Have you ever been surfing the Internet only to come across a super bright blazing page (maybe in yellow?) surrounded with blinking red letters and wished you had your sunglasses handy? How about a page where colors seem to fade into each other making text impossible to read? If you have answered ?yes? to either of these questions then you should fall right into the category where probably 100% of the people reading this article are going to join you. I can?t count the number of times that I have been blissfully surfing the Internet only to visit a page and think, ?ugh, why on earth did they do that?? Your Web site is your presence to the world, and an esthetically pleasing sight will almost certainly guarantee a better visitor response. Essentially, color use can dramatically alter the overall feeling and emotion of any Web site. If you remember that one click is all it takes to vanish into cyberspace, you?ll have a hard time arguing that you can explain to your visitors why you chose a certain color. The old adage ?You never get a second chance to make a first impression? is unerringly accurate in cyberspace, and, increasingly, judicious use of correct colors is an important aspect of your design. 

So what exactly is color? Color is defined by the Webster?s Dictionary as a ?sensation experienced usually as a result of light of varying wavelengths reaching the eye.? In fact, many species including humans, primates, and birds have developed this special kind of vision to help make objects stand out vividly from their backgrounds. Ok, here?s an example. Take a look at the text listed below and tell me where your eye travels first. 


Notice that your eye is automatically attracted to the ?Color Test? on the right? It?s an interesting point that color automatically attracts the eye. You can also draw similar conclusions between light and dark colors. Certain shapes will even attract your attention.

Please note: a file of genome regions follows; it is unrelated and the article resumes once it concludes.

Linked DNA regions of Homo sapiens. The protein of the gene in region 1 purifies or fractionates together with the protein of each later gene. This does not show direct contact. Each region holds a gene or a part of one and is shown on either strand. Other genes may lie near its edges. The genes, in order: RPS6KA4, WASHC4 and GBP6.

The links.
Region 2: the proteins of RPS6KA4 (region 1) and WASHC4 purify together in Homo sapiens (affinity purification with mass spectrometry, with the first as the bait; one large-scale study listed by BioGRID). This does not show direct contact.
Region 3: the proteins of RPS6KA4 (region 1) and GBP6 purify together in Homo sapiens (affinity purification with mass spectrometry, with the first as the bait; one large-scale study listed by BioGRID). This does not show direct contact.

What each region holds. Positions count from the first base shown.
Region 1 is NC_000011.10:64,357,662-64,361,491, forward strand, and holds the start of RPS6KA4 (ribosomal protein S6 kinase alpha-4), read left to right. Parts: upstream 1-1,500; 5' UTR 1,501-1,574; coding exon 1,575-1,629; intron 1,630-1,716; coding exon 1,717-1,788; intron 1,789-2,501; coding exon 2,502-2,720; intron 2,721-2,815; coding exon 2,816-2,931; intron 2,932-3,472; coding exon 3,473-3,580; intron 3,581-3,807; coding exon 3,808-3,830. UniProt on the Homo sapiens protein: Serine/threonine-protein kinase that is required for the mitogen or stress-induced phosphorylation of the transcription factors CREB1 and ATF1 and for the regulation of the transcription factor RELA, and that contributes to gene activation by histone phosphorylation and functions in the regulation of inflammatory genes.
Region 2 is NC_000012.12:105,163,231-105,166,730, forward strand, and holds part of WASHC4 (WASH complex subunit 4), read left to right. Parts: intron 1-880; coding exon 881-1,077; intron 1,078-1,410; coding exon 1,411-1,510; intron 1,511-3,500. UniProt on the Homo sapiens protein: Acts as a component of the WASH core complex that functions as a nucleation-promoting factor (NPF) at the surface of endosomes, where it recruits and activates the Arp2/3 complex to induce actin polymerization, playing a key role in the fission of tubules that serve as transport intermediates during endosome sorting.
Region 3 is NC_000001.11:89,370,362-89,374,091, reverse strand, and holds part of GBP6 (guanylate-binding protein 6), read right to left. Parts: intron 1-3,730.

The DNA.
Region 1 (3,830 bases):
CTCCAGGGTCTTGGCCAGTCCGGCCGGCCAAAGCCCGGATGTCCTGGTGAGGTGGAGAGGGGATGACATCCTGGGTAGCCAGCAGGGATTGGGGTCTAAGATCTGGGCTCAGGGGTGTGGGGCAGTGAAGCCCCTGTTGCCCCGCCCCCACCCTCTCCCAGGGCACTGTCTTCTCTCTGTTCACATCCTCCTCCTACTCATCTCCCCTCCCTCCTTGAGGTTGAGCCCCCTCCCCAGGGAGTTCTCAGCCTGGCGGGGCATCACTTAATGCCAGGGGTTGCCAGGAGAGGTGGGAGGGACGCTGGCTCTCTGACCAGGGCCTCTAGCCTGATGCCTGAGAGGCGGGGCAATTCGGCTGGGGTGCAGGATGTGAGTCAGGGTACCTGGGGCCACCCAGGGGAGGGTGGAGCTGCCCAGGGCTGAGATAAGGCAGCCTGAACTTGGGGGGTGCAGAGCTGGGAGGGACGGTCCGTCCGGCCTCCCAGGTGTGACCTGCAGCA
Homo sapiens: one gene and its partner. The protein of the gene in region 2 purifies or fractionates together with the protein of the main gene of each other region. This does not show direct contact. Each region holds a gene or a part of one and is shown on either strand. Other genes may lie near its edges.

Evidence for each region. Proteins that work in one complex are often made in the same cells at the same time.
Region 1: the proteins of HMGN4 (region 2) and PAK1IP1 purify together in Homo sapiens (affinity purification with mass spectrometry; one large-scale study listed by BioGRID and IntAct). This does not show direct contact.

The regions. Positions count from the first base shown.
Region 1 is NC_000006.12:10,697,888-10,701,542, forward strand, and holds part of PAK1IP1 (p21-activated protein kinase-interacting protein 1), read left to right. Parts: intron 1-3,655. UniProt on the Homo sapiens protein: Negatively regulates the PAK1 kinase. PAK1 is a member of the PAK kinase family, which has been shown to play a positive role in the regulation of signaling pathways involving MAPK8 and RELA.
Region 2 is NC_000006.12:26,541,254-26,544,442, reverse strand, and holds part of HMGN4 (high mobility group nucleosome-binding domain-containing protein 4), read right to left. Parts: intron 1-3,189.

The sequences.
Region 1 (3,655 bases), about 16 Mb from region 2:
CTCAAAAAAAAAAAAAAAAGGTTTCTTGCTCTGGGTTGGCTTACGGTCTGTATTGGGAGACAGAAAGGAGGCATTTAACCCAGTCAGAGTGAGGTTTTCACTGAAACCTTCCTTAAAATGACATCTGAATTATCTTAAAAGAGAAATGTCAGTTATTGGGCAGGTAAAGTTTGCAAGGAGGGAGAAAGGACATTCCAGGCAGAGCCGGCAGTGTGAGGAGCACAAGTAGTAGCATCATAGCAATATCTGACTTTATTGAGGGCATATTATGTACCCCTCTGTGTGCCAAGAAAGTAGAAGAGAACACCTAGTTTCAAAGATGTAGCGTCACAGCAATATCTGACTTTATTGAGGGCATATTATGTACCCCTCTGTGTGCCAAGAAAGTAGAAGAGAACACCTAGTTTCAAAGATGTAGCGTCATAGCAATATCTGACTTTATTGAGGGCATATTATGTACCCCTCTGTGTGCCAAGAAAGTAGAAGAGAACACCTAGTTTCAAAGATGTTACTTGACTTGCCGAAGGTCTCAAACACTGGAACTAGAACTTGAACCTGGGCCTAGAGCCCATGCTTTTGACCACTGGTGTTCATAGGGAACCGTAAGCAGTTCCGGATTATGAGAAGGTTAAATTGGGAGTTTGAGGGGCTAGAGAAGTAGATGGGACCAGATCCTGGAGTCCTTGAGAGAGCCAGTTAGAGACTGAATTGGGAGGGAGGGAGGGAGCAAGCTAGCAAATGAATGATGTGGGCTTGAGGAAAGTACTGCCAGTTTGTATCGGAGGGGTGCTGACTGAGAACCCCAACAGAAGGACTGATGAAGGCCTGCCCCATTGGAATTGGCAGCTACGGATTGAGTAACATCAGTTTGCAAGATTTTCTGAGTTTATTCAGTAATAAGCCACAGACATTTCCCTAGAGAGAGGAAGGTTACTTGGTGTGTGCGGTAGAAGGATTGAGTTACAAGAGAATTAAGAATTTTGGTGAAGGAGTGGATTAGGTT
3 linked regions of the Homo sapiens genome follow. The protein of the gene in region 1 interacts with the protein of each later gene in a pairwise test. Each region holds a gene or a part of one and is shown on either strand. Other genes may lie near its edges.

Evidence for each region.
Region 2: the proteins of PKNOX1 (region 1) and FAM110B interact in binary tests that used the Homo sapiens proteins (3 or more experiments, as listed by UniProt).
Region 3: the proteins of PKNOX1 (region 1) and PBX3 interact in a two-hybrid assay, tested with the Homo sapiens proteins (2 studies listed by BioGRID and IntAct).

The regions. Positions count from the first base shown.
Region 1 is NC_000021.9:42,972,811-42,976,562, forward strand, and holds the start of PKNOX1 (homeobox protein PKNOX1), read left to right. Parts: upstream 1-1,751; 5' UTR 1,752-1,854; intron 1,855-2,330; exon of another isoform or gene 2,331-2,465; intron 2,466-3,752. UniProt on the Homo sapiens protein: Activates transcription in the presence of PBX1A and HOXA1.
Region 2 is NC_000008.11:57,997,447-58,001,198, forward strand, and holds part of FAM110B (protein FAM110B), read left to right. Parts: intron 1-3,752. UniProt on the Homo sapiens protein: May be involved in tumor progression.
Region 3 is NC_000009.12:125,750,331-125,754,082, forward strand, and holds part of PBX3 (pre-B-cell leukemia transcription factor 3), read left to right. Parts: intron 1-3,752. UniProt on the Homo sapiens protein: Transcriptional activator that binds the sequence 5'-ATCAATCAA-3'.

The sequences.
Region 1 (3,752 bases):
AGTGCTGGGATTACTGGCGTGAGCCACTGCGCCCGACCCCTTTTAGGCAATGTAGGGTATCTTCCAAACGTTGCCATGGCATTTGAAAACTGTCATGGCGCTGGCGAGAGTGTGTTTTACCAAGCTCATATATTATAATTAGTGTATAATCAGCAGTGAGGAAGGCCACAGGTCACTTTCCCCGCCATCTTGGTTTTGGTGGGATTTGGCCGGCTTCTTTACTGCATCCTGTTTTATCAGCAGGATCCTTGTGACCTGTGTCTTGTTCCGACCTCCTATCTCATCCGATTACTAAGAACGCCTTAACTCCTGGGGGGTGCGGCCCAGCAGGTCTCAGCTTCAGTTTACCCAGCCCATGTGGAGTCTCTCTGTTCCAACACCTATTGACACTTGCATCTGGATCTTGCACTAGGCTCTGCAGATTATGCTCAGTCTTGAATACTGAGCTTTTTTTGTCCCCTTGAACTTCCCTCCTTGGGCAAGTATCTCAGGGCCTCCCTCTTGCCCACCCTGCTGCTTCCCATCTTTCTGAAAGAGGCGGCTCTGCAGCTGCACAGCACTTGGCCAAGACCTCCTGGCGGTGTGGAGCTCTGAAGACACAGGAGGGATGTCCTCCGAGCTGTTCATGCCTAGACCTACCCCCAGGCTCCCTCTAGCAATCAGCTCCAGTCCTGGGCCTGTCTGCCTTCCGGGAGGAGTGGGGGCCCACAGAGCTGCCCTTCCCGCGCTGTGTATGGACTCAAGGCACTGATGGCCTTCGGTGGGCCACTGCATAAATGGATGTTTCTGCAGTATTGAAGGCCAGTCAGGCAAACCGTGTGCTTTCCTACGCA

However, perhaps the most interesting aspect of certain colors (and their intensity) is the emotion that you feel when you are presented with them. Certain colors create ?moods? and, amiable or not, pick the wrong one and visitors to your site aren?t likely to return. Remember, it only takes one click to vanish into cyberspace. Which brings us to the interesting part of this article, which colors create which moods or feelings, and how can you use them to your advantage? 

Creating a ?mood? or atmosphere isn?t as difficult as you might think. In fact, you probably already know some of the feelings certain colors are associated with. If you are familiar with, ?I was so angry I saw red!? then you?re ahead of the game. What makes things complex are the uses for each color. Using the above example, even though red is associated with anger and heated emotion, its brightness and intensity also lend it a strong attention getting aspect (police car lights are a great example). 

So how do you determine which colors are best for your site? The first step is to think about the image that you want to portray on the Internet. Is your site involved in services that are innovative, fresh, and energetic? Are you a reliable trustworthy institution that has benefited customers for years? Your image will dictate the best primary color choices for your site, and your subsequent modifications to text and images will help to ?tweak? the best possible mood. Colors are also associated with a state of being ?cool? or ?warm.? Let?s look at some of the traditional views of certain colors: 
Red: anger, love, passion ­ hot
Green: envy, growth, nature ­ cool 
Blue: cooling, calming, reassuring ­ cool to cold, depending on depth and intensity
Yellow: happiness, brightness ­ warm
Black: fear ­ cold
White: purity and innocence ­ cool

Generally, most colors can be placed into three distinct types according to the type of image and mood that you want to create. Colors and textures that inspire trust include metals, stones, and rich colors (such as deep purple); excitement colors include red, pinks, oranges, fluorescents, and yellows; and, finally, comforting colors include most pastels and neutrals (taupes and earth colors). For a quick and easy exercise on emotional associations with colors, just visit the two sites I?ve listed below and ask yourself how you feel when viewing them. Are you excited? Happy? Soothed? 

Once you have this information, using color to your advantage is simple! Have a new product that you want users to get excited about and click for a preview? Try red! Need to reassure your customers that your company is solidly founded and completely trustworthy? Try a deep blue accented by marbling effects. The possibilities are limited only by your creativity! 

To get started with a great resource on picking colors for your Web site, visit here: http://users.rcn.com/giant.interport/COLOR/1ColorSpecifier.html. Or, for more resources than you could possibly ever use on choosing colors, visit this site that features an extensive collection of shareware and tools: http://www.davecentral.com/htmlcolor.html 


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